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Allahabad High Court denies child custody to woman accused in husband’s murder

The Court has refused to hand over the custody of the two-year-old daughter to the Petitioner wife accused in the husband's murder case.

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The Allahabad High Court has recently said that it is paramount to look at the interests of a child in a custody case while deciding who should have custody. Based on this, the Court will decide in whose custody the child will be the most protected.

The Court has thus refused to hand over custody of the two-year-old daughter to the petitioner woman accused in her husband’s murder case. This order has been given by Justice J.J. Munir while dismissing the Habeas Corpus petition of Gyanmati Kushwaha of Mumbai.

The petitioner, Gyanmati Kushwaha, and the late Krishna Kushwaha, son of Suresh Kushwaha, were married, according to Hindu rites on  November 11, 2011, at Shree Durga Bhavani Seva Mandal, Shivaji Nagar, B.M.C. Colony, Bandra East, Mumbai.

This marriage was according to the wishes of the husband and wife, and as it appears, did not have origins in the blessings of the couple’s families. Later on, Gyanmati Kushwaha and her late husband, Krishna Kushwaha, appear to have persuaded their respective families to bless the couple, which followed a marriage in right earnest being solemnized all over again on November 26, 2012.

There is a photostat copy of the invitation card relating to that marriage on record, which no one has disputed before the Court. In course of time, a daughter was born to the parties, who came to be named Drisha. She was born on May 28, 2017. It is about her custody that the mother and her grandfather, Suresh Kushwaha, are engaged in strife.

Gyanmati’s husband Krishna Kushwaha had come away to his native place at Jhansi on May 11, 2018, while Gyanmati stayed back in Mumbai.

She received a call from Kamal Kushwaha, her husband’s maternal uncle, on May 13, 2018, that some unknown offenders had done Krishna to death. Kamal Kushwaha asked Gyanmati Kushwaha to come over to Jhansi along with her daughter. She immediately proceeded to Jhansi with Drisha. Once there, she met Kamal Kushwaha. Kamal took along Gyanmati to the police station, where she was surprised to know that she had been implicated in her husband’s murder, as she says at the instance of Kamal, and was arrested.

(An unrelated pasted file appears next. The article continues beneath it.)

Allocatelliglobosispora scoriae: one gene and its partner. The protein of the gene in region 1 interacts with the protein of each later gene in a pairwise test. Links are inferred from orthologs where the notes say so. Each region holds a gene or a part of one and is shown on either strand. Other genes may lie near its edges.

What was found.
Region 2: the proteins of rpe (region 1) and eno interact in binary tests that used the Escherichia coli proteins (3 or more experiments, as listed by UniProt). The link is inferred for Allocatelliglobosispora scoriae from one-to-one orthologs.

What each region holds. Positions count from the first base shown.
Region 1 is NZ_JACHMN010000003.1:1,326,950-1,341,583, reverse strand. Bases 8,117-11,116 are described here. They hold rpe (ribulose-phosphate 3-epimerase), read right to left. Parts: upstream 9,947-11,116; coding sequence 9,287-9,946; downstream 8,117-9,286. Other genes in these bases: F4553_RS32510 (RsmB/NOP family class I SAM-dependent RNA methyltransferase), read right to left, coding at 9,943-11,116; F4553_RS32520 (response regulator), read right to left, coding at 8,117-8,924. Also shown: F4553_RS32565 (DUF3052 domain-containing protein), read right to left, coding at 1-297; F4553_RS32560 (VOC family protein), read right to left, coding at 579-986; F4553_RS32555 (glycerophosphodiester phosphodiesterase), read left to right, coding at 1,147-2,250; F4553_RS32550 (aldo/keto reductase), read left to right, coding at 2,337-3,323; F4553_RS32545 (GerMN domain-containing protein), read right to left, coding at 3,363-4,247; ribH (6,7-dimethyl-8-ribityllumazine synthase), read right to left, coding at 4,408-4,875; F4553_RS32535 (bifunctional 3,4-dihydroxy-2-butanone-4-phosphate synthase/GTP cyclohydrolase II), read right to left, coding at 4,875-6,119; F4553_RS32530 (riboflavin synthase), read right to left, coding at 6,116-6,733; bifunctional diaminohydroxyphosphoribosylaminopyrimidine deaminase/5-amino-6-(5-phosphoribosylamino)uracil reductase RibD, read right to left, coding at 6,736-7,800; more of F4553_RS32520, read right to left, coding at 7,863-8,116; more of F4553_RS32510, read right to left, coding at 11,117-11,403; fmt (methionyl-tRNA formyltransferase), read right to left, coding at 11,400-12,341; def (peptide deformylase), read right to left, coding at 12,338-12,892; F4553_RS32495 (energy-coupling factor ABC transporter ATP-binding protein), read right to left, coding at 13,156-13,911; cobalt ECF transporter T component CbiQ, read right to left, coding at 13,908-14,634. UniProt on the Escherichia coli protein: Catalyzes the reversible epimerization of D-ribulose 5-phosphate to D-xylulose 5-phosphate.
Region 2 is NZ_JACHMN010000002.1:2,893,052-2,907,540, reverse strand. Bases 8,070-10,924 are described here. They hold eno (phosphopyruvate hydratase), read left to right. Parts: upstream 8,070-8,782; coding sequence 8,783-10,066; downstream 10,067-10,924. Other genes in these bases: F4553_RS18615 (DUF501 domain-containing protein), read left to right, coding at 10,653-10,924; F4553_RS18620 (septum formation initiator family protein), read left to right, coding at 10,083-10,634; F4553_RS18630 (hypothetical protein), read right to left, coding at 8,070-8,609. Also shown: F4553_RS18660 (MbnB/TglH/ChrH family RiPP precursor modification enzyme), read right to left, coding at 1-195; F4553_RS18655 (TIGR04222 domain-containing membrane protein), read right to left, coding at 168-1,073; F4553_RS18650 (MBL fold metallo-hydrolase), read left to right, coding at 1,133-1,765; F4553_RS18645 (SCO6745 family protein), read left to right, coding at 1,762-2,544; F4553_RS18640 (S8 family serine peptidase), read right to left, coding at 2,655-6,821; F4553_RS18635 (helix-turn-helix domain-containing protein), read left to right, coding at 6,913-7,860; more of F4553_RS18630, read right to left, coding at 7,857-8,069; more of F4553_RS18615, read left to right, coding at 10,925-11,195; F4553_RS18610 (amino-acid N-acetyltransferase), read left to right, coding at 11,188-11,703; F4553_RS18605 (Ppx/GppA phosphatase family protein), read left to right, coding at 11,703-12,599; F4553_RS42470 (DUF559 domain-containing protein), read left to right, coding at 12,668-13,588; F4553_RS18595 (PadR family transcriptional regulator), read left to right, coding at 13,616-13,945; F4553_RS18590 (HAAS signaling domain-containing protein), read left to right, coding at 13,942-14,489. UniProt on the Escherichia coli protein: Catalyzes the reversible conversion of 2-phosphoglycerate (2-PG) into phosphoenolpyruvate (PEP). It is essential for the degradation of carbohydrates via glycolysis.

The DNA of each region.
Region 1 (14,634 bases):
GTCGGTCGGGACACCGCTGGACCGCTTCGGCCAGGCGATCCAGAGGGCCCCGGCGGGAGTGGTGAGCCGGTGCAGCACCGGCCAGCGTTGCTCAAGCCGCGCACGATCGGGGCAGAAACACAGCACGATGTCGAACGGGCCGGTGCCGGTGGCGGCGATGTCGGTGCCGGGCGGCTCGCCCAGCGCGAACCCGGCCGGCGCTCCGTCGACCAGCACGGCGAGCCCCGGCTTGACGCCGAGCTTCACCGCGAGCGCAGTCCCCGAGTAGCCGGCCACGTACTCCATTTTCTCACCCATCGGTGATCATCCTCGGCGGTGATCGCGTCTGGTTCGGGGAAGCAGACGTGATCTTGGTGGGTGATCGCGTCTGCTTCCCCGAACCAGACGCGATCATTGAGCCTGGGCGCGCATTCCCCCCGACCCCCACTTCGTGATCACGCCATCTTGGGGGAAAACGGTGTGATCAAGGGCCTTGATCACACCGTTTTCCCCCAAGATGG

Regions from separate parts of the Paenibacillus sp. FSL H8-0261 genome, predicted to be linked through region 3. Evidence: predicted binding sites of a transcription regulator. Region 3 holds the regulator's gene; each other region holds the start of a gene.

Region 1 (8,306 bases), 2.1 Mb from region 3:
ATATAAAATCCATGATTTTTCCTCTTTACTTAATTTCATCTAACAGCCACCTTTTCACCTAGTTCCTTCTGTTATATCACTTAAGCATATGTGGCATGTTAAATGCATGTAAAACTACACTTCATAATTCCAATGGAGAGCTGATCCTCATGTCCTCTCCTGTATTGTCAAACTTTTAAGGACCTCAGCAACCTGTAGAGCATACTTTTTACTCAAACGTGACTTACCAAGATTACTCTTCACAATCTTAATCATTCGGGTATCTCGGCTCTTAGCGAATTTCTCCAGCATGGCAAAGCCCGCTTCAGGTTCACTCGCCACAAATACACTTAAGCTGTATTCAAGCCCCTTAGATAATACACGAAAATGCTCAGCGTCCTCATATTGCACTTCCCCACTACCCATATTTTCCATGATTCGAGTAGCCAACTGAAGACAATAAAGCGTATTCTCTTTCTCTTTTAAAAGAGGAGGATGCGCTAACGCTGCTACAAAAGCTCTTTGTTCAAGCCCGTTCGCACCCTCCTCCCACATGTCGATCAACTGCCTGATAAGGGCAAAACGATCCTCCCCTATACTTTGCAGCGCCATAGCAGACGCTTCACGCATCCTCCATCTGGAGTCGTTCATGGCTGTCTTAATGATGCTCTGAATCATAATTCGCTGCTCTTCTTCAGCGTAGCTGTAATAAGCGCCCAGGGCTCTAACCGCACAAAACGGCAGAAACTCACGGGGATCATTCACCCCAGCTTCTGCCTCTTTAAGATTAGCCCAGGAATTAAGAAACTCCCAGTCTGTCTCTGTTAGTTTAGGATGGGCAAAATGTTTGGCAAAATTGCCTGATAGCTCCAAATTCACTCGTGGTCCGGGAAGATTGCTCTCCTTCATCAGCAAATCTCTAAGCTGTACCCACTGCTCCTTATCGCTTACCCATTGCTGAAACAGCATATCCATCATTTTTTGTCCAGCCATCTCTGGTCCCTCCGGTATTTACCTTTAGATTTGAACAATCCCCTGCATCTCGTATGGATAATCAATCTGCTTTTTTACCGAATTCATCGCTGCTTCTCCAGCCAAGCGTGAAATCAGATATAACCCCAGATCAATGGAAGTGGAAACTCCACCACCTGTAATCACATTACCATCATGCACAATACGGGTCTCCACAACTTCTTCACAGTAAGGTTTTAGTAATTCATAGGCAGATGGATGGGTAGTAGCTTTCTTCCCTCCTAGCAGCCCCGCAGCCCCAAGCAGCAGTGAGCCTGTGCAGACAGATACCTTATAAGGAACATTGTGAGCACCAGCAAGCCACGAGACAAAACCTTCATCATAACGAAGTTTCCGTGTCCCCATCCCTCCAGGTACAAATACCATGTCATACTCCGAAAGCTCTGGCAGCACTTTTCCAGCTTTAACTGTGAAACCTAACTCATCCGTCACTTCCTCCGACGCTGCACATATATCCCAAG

Gyanmati Kushwaha was remanded to judicial custody on May 16, 2018, and at that time, Kamal snatched away Drisha from her. It is said that at that time, Drisha had not yet been weaned, but still, Gyanmati was deprived of her daughter’s care and custody while in jail. Gyanmati Kushwaha applied for bail and was released from prison on September 10, 2018.

After her release on bail, Gyanmati Kushwaha asked Kamal Kushwaha that she may be handed back her daughter’s custody, but he refused.

Gyanmati Kushwaha filed an application to the District Magistrate on  August 21, 2019 under Section 97 of the Code of Criminal Procedure, 19731, with a case that her daughter was in illegal confinement of Kamal Kushwaha, and that the minor may be emancipated therefrom and handed back to her. No action was taken on this application.

Also Read: Supreme Court forms medical board to examine termination of 26-week pregnancy of 14-year-old

Mohini Jaiswal, counsel for the Petitioner, submitted that she is Drisha’s mother, and the only surviving natural guardian after her husband Krishna Kushwaha’s death. She is entitled to Drisha’s custody. It is submitted by Jaiswal on behalf of Gyanmati Kushwaha that the provisions of Section 6(a) of The Hindu Minority and Guardianship Act,1956 are of particular relevance. 

She emphasized that under the proviso to Section 6(a), the mother has the right to the custody of a minor child until the age of five years ordinarily, which is quite apart from her right to the minor’s natural guardianship.

The Court assumes that the possibility of conviction may be remote or not so remote, but the possibility is there. The existence of this
possibility and the adverse impact of the event, if it were to come to pass, would far outweigh the transitory benefit the minor would derive from her mother’s care and company.

The fact of the matter apart, the possibility that the mother might truly be a conspirator in her husband’s murder, predicates a personality which would not be beneficial for the minor in
grooming her about her moral values – a very important aspect of a child’s welfare.

Also Read: Kerala HC sets aside family court order declaring marriage null and void

On the other hand, if the mother is innocent and she is acquitted, the loss, the minor would suffer on account of deprivation of her mother’s care and custody, cannot be re-compensated, but nevertheless, it is a reverse that must be accepted for the minor’s surer welfare, in preference to a contingent better, fraught with risk.

It is made clear that in the event the mother is acquitted by judgment based on doubt or otherwise, she would have the right to move a Court of competent jurisdiction for her daughter’s custody, which would then be decided in accordance with law.

The Court has refused to grant relief in view of the interest of the child.

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